Nick Ferrari Gets Tough On Cabinet Minister Over Go Home Vans
17 April 2018, 11:14
The government has issued an apology after it emerged that some people who arrived from Commonwealth countries as children are now incorrectly identified as illegal immigrants. Nick Ferrari gave the Cabinet Office Minister David Lidington a hard time over his party's tough stance on immigration.
Home Secretary Amber Rudd has apologised for the "appalling" way in which some of the Windrush generation have been treated, saying that the Home Office had "lost sight of individuals" and become "too concerned with policy".
She announced a new unit to help people establish their right to remain in the UK, and that fees for new documentation will be waived as many of the Windrush generation who arrived on their parents' documentation have never formally applied for British citizenship or a passport.
Cases have emerged of people who have lost their jobs, as well as health and benefits despite paying tax and National Insurance contributions for decades.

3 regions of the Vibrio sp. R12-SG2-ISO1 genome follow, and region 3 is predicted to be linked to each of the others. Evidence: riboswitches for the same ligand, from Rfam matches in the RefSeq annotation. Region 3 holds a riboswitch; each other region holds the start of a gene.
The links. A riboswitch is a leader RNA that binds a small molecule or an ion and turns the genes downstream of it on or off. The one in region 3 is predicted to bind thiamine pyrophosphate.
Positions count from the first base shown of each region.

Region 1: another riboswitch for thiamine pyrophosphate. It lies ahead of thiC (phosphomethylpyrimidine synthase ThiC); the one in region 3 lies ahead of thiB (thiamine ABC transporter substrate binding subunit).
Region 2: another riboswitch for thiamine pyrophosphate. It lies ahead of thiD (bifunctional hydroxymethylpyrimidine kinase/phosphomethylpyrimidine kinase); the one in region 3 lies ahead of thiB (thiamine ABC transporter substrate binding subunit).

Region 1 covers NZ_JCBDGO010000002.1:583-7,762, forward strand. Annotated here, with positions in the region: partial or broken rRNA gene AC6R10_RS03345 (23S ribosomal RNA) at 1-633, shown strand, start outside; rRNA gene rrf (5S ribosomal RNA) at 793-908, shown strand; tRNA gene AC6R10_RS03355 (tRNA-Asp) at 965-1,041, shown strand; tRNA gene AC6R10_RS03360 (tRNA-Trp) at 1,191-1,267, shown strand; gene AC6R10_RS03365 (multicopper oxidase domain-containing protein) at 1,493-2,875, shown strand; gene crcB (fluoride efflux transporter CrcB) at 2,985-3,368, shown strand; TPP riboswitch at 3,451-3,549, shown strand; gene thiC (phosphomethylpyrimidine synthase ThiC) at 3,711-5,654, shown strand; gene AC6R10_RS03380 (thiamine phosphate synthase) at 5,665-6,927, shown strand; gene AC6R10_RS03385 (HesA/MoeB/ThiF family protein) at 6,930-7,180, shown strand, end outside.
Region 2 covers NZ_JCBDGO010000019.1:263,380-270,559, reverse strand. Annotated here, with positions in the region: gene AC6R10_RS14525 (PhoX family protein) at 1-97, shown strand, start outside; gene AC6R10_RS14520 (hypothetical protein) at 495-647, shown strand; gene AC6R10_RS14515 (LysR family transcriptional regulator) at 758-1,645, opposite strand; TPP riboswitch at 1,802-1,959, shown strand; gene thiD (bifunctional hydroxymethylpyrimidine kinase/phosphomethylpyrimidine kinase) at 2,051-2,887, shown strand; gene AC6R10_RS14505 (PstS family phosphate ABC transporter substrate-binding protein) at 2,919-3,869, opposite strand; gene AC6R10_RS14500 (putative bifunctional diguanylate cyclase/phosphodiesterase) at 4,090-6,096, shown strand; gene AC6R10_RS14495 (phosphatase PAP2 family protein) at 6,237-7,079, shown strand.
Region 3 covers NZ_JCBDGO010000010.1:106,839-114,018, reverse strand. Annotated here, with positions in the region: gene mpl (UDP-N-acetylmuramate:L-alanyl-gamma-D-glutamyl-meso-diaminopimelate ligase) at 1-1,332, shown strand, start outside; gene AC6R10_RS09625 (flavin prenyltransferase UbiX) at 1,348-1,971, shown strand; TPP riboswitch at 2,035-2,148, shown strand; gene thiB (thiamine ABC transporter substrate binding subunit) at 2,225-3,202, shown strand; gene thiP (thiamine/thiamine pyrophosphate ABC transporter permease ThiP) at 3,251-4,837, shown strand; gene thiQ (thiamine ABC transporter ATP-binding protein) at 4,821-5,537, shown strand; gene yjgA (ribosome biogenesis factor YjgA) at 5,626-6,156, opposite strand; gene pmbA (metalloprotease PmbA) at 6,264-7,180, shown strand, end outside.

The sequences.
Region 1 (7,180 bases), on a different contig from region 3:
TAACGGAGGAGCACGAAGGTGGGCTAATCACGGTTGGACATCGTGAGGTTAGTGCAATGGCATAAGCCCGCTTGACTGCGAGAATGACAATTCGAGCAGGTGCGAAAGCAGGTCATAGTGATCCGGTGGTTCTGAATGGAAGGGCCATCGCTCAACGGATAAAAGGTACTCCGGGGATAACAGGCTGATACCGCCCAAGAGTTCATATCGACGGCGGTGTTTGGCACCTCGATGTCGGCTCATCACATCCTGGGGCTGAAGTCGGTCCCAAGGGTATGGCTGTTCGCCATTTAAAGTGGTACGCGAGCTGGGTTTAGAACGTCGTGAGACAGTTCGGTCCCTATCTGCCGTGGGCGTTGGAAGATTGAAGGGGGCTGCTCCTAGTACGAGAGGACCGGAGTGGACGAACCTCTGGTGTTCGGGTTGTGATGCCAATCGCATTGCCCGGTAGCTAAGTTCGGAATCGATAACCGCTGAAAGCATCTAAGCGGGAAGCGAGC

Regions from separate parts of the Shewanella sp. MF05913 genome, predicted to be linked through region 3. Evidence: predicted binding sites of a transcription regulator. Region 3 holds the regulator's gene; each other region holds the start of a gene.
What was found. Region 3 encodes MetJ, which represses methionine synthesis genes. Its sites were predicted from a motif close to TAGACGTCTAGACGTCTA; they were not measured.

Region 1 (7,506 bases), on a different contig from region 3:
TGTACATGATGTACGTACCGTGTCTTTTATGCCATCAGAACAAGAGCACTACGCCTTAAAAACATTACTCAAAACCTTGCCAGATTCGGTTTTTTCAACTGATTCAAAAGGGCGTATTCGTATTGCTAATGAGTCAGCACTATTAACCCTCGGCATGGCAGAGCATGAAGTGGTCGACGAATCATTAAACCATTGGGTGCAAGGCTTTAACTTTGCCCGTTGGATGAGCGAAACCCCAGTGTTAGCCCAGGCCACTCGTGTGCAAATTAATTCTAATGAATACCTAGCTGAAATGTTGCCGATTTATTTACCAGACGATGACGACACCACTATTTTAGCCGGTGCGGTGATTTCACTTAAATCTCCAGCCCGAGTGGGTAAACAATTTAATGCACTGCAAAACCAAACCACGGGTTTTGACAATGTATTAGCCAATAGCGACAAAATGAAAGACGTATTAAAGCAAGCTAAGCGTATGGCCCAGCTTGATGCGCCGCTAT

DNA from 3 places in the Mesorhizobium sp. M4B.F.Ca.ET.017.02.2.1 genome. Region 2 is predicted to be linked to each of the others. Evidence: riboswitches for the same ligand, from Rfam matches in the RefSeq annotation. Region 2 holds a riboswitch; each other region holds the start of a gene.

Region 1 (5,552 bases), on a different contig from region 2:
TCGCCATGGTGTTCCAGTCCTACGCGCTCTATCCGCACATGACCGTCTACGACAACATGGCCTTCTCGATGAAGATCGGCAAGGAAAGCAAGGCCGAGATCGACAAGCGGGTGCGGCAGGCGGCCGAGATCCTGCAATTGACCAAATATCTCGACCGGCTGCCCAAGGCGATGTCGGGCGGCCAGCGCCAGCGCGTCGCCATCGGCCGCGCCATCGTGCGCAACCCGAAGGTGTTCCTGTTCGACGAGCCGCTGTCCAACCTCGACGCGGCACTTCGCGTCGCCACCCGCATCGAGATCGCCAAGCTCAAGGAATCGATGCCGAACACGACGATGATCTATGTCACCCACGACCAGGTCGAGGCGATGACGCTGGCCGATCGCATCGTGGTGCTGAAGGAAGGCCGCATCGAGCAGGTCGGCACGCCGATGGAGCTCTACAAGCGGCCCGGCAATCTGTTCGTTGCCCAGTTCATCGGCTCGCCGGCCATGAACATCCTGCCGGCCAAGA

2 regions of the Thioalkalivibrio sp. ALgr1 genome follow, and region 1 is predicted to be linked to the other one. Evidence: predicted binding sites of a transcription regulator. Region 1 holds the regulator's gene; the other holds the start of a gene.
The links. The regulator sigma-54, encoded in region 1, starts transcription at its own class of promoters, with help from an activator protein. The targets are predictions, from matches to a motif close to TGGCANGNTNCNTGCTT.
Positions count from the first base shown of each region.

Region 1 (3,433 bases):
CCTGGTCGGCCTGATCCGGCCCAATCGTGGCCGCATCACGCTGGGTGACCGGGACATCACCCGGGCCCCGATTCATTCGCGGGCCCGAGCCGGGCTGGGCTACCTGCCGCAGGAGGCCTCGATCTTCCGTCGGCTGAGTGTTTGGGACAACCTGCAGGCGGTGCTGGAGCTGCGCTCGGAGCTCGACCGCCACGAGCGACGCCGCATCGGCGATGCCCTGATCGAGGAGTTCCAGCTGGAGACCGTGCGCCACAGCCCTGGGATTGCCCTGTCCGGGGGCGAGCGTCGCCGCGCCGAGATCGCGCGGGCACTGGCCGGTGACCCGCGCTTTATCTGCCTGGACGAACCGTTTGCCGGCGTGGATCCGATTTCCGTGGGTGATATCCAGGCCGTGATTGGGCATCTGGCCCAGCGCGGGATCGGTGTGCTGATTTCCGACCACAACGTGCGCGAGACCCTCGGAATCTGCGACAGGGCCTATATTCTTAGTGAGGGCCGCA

Nick Ferrari put the issue to the Cabinet Office Minister, asking: "What the hell's gone wrong?"
David Lidington struggled to say that there was a mishandling of the case before outlining the government's plan to put things right.
He told Nick Ferrari that "something went badly wrong" but it was right that the UK takes a "tough line" against anybody who overstay visas, commit serious crimes, or come illegally.
“We’ve got no evidence of anybody having been deported," he said.
“Clearly if we were to find that there have been cases of that kind then we’d want to put that injustice right.
“But at the moment we’ve had no evidence of those cases brought to the government’s attention.”
But Nick reminded him of the 'Go Home' vans the Home Office commissioned in 2013.
"I'll remind you of the text: 'In the UK illegally? Go home or face arrest.'
"There's nothing about overstaying your visa there, you could be referring to Windrush," he said.
"No, because the people that we're talking about have a right given by an act of Parliament" Mr Lidington replied.
"But you can agree it was a mistake, Mr Lidington?"
"What happened five years ago, happened five years ago."